On Tuesday, Suleiman himself raised the spectre of a coup, either pro- or anti-government, if the protests continue unabated: “There must be an end to the crisis as soon as possible. Dialogue and understanding are the best way to achieve stability in the country, otherwise an undesirable coup will be the alternative but we try to avoid this option.”
Meanwhile, the Islamo-Nazi regime in Tehran continues to meddle in Egypt’s domestic turmoil. “A leader like Imam Khomeini is needed for Egypt,” former two-term Iranian president Rafsanjani said in an interview with the Jomhuri Eslami newspaper, adding that “Only a leader like Khomeini can “resist the cheating of America.” Rafsanjani, who is a leading supporter of the opposition to current President Mahmoud Ahmadinejad, pontificated:
In the end, Americans do not want the Egyptian uprising to drag on, while Israelis are completely against the revolution in Egypt. By coincidence, all things (in Egypt) are like Iran in 1979. If the Egyptian people continue to resist, they will succeed. It needs endurance. We too endured a lot of hardships in order to triumph over the shah. I am optimistic, if the Egyptians continue their resistance. The protesters must stay united. Division will benefit America and Israel.
The Supreme Leader of the Iranian Revolution, Ayatollah Ali Khamenei, has praised the popular revolutions in Tunisia and Egypt, calling on citizens there to establish Islamic states.
Behind closed doors, Egypt’s opposition parties are expressing different stances concerning further transition talks with Vice President Suleiman. The leftist Tagammu Party has announced that it will not pursue further negotiations after last weekend’s first round of negotiations, while the Muslim Brotherhood has stopped short of abandoning the talks, despite its stated misgivings about the government’s intentions. No date has been set for the second round of talks. “Unacceptable statements by officials have put participants in confrontation with the popular revolution,” Tagammu leaders complained in a press statement.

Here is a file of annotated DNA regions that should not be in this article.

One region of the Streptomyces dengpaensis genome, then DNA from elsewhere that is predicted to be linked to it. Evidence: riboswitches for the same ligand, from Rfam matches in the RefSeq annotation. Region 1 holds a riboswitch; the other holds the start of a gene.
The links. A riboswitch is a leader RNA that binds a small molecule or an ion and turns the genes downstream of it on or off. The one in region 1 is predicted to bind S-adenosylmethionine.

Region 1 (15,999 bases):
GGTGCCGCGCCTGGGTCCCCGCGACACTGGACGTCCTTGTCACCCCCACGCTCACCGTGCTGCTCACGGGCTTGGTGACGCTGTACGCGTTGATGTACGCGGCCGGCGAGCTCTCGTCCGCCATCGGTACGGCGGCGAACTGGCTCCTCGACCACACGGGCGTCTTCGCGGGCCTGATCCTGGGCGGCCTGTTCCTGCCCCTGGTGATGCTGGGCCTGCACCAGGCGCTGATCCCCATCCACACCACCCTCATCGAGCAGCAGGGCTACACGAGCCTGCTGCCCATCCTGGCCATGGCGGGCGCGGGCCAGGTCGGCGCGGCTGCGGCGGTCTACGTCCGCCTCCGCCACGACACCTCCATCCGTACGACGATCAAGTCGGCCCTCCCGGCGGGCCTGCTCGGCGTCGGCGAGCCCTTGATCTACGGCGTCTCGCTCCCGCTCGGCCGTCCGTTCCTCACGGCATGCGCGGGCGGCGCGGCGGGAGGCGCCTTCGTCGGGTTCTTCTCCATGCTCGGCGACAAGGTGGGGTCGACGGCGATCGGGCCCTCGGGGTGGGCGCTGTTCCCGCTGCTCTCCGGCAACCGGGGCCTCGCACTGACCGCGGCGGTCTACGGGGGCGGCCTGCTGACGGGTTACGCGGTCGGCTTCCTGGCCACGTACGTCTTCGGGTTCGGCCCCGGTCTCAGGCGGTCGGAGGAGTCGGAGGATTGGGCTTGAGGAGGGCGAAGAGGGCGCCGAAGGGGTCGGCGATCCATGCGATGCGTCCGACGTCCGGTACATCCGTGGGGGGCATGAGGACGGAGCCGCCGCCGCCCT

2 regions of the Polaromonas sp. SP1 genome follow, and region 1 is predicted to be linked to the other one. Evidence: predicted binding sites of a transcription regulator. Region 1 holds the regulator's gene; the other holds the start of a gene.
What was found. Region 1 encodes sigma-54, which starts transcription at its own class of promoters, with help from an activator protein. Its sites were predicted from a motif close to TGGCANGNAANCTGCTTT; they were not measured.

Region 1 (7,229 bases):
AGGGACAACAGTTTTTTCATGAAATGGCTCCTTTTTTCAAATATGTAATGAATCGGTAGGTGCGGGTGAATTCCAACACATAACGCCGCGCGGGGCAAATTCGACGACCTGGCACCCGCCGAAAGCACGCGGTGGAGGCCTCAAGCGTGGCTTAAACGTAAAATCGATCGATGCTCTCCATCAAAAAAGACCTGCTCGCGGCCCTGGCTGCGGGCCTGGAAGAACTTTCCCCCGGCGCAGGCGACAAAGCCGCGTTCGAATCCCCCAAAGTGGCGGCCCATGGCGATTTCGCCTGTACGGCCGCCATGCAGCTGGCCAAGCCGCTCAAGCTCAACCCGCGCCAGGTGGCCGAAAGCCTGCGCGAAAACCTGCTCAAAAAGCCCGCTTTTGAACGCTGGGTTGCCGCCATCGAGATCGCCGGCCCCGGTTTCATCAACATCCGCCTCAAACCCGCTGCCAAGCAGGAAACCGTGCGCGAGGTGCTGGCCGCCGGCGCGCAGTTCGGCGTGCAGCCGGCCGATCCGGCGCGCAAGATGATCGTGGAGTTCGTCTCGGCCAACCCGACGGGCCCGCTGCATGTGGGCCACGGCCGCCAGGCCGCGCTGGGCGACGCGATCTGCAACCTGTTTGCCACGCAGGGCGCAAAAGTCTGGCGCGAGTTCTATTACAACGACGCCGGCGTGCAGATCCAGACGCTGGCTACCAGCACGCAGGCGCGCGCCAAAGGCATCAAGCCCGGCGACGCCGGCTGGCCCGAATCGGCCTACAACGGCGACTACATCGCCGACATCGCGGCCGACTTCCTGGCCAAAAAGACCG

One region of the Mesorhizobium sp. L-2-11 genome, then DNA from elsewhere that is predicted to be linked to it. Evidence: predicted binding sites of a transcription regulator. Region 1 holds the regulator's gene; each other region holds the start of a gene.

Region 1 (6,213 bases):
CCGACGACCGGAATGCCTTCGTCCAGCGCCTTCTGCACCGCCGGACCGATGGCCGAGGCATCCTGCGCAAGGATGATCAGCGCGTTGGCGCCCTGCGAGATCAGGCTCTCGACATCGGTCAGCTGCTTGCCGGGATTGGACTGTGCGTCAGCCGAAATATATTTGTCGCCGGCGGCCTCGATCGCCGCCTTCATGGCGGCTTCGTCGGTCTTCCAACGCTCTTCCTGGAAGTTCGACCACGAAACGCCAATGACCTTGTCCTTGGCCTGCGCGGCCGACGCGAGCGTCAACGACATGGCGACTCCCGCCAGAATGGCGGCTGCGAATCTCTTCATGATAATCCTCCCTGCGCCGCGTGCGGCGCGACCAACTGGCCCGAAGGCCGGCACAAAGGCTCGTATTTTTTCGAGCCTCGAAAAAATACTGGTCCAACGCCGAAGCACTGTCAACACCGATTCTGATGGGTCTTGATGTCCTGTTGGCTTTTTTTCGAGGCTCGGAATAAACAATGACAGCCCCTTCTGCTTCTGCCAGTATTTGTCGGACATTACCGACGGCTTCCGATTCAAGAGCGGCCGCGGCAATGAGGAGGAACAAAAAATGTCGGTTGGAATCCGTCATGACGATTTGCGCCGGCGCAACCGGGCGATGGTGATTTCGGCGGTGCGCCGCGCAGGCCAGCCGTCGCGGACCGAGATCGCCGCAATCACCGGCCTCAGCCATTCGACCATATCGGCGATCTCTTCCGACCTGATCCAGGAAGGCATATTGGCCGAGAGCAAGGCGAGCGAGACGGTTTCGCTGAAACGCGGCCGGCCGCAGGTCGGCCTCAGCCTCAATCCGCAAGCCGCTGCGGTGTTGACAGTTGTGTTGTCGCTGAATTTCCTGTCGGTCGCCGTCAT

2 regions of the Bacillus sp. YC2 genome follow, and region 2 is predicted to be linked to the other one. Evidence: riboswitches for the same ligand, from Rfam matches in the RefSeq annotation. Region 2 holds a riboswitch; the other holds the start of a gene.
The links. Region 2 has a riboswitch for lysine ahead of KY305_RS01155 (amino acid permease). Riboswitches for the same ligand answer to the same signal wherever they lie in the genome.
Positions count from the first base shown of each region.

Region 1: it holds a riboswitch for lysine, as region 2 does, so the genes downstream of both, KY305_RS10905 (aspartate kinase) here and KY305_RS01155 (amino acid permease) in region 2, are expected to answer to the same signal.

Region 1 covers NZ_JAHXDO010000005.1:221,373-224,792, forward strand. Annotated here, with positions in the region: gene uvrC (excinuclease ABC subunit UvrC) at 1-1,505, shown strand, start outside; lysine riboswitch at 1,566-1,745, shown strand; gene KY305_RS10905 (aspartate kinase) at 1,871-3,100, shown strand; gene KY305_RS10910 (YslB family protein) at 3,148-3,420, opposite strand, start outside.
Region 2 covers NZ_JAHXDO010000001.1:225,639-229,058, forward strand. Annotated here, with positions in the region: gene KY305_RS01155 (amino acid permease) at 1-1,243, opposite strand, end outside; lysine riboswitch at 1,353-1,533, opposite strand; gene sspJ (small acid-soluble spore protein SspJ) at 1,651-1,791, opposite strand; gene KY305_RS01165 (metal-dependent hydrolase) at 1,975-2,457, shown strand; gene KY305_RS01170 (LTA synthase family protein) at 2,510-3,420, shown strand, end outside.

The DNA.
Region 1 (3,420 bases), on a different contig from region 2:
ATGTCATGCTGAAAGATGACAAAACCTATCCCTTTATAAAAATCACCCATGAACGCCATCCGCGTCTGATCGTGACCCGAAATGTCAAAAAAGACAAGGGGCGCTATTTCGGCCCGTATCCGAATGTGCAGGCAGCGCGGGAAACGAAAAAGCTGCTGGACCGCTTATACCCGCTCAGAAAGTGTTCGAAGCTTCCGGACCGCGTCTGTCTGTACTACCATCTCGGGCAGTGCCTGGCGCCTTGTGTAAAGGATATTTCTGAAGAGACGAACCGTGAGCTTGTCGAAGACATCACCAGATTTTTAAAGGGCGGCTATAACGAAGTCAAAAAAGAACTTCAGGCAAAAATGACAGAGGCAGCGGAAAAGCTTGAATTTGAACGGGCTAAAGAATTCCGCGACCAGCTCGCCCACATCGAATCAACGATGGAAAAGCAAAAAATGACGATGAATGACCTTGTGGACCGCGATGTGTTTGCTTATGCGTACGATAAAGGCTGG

Presidential aspirant El Baradei, who was not invited to the first round, asserted that “the talks lack credibility and were being run by the same people who controlled Egypt for the past three decades.”
The international media continues to debate the extent of the threat posed by a Muslim Brotherhood regime in Egypt. With respect to the true intentions of the Brotherhood, the Winnipeg Free Press reminds the West:
Revolution in Jordan seems unlikely at the moment. Revolution in Egypt, the home of the Muslim Brotherhood, seems imminent if President Hosni Mubarak will not resign before the elections scheduled for later this year, and if the groups demanding his resignation cannot form an opposition more credible than the Muslim Brotherhood.
While the Brotherhood tries to distance itself today from its terrorist cousins in al-Qaida, Hezbollah and Hamas, it is useful to remember this is the same organization that routinely murdered Western tourists in Egypt in the 1970s and 1980s, is still linked with terrorist organizations in Sudan, Yemen and Syria and is dedicated to the destruction of Israel.
Although they constitute a numerical minority, the Egyptian Communist Party is jockeying for power and influence in the country’s unfolding revolution. Founded in 2004, Kefaya (Enough) is one of several smaller coalitions of liberals, leftists, and Islamists that has allied itself with El Baradei’s National Association for Change. Since January 2007, the leader of Kefaya has been Abdel Wahhab Al-Messiri, a renowned anti-Zionist scholar and former cadre of both the Egyptian Communist Party and Muslim Brotherhood. In 2005, Kefaya joined a coalition of other opposition parties to form the National Front for Change to contest parliamentary elections, resulting in the attainment of only 12 seats, while the Muslim Brotherhood scored 88.